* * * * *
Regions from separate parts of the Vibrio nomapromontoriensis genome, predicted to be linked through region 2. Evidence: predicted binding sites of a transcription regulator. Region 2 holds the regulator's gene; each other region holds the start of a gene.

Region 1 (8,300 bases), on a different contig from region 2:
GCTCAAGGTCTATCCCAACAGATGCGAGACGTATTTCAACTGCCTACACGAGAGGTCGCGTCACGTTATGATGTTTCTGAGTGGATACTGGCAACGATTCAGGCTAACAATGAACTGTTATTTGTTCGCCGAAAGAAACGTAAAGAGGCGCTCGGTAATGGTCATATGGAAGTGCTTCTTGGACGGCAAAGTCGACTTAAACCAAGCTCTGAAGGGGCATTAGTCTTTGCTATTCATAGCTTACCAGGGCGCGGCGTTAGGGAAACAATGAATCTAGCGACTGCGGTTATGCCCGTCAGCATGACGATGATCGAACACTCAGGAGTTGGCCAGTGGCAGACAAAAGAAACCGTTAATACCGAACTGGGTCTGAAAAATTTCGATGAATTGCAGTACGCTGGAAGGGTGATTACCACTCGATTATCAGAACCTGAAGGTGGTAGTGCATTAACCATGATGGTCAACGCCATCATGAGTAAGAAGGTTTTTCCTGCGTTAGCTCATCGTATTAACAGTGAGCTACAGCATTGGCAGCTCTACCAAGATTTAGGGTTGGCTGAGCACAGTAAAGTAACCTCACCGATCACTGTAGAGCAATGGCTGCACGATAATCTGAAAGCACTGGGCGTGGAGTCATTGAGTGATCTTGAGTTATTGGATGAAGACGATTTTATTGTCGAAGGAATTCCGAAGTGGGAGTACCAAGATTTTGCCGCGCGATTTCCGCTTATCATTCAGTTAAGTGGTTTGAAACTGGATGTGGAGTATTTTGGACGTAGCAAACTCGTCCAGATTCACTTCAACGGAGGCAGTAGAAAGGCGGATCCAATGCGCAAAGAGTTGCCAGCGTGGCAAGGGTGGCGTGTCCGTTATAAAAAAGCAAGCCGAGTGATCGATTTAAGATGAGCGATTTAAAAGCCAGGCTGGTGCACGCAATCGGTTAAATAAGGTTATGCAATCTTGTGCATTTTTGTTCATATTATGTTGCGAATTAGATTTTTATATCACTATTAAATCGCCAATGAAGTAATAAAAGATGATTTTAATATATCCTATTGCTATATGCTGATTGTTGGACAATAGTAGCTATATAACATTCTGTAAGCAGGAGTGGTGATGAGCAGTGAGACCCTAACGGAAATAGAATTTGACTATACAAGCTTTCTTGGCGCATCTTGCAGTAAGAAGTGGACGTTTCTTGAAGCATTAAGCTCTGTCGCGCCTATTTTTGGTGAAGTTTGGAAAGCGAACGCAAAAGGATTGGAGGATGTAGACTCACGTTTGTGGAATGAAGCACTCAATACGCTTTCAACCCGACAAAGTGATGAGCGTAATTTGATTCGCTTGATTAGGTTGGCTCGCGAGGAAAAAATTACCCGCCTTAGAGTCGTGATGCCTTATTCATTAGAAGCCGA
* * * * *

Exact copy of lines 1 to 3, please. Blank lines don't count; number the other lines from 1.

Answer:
Regions from separate parts of the Vibrio nomapromontoriensis genome, predicted to be linked through region 2. Evidence: predicted binding sites of a transcription regulator. Region 2 holds the regulator's gene; each other region holds the start of a gene.

Region 1 (8,300 bases), on a different contig from region 2:
GCTCAAGGTCTATCCCAACAGATGCGAGACGTATTTCAACTGCCTACACGAGAGGTCGCGTCACGTTATGATGTTTCTGAGTGGATACTGGCAACGATTCAGGCTAACAATGAACTGTTATTTGTTCGCCGAAAGAAACGTAAAGAGGCGCTCGGTAATGGTCATATGGAAGTGCTTCTTGGACGGCAAAGTCGACTTAAACCAAGCTCTGAAGGGGCATTAGTCTTTGCTATTCATAGCTTACCAGGGCGCGGCGTTAGGGAAACAATGAATCTAGCGACTGCGGTTATGCCCGTCAGCATGACGATGATCGAACACTCAGGAGTTGGCCAGTGGCAGACAAAAGAAACCGTTAATACCGAACTGGGTCTGAAAAATTTCGATGAATTGCAGTACGCTGGAAGGGTGATTACCACTCGATTATCAGAACCTGAAGGTGGTAGTGCATTAACCATGATGGTCAACGCCATCATGAGTAAGAAGGTTTTTCCTGCGTTAGCTCATCGTATTAACAGTGAGCTACAGCATTGGCAGCTCTACCAAGATTTAGGGTTGGCTGAGCACAGTAAAGTAACCTCACCGATCACTGTAGAGCAATGGCTGCACGATAATCTGAAAGCACTGGGCGTGGAGTCATTGAGTGATCTTGAGTTATTGGATGAAGACGATTTTATTGTCGAAGGAATTCCGAAGTGGGAGTACCAAGATTTTGCCGCGCGATTTCCGCTTATCATTCAGTTAAGTGGTTTGAAACTGGATGTGGAGTATTTTGGACGTAGCAAACTCGTCCAGATTCACTTCAACGGAGGCAGTAGAAAGGCGGATCCAATGCGCAAAGAGTTGCCAGCGTGGCAAGGGTGGCGTGTCCGTTATAAAAAAGCAAGCCGAGTGATCGATTTAAGATGAGCGATTTAAAAGCCAGGCTGGTGCACGCAATCGGTTAAATAAGGTTATGCAATCTTGTGCATTTTTGTTCATATTATGTTGCGAATTAGATTTTTATATCACTATTAAATCGCCAATGAAGTAATAAAAGATGATTTTAATATATCCTATTGCTATATGCTGATTGTTGGACAATAGTAGCTATATAACATTCTGTAAGCAGGAGTGGTGATGAGCAGTGAGACCCTAACGGAAATAGAATTTGACTATACAAGCTTTCTTGGCGCATCTTGCAGTAAGAAGTGGACGTTTCTTGAAGCATTAAGCTCTGTCGCGCCTATTTTTGGTGAAGTTTGGAAAGCGAACGCAAAAGGATTGGAGGATGTAGACTCACGTTTGTGGAATGAAGCACTCAATACGCTTTCAACCCGACAAAGTGATGAGCGTAATTTGATTCGCTTGATTAGGTTGGCTCGCGAGGAAAAAATTACCCGCCTTAGAGTCGTGATGCCTTATTCATTAGAAGCCGA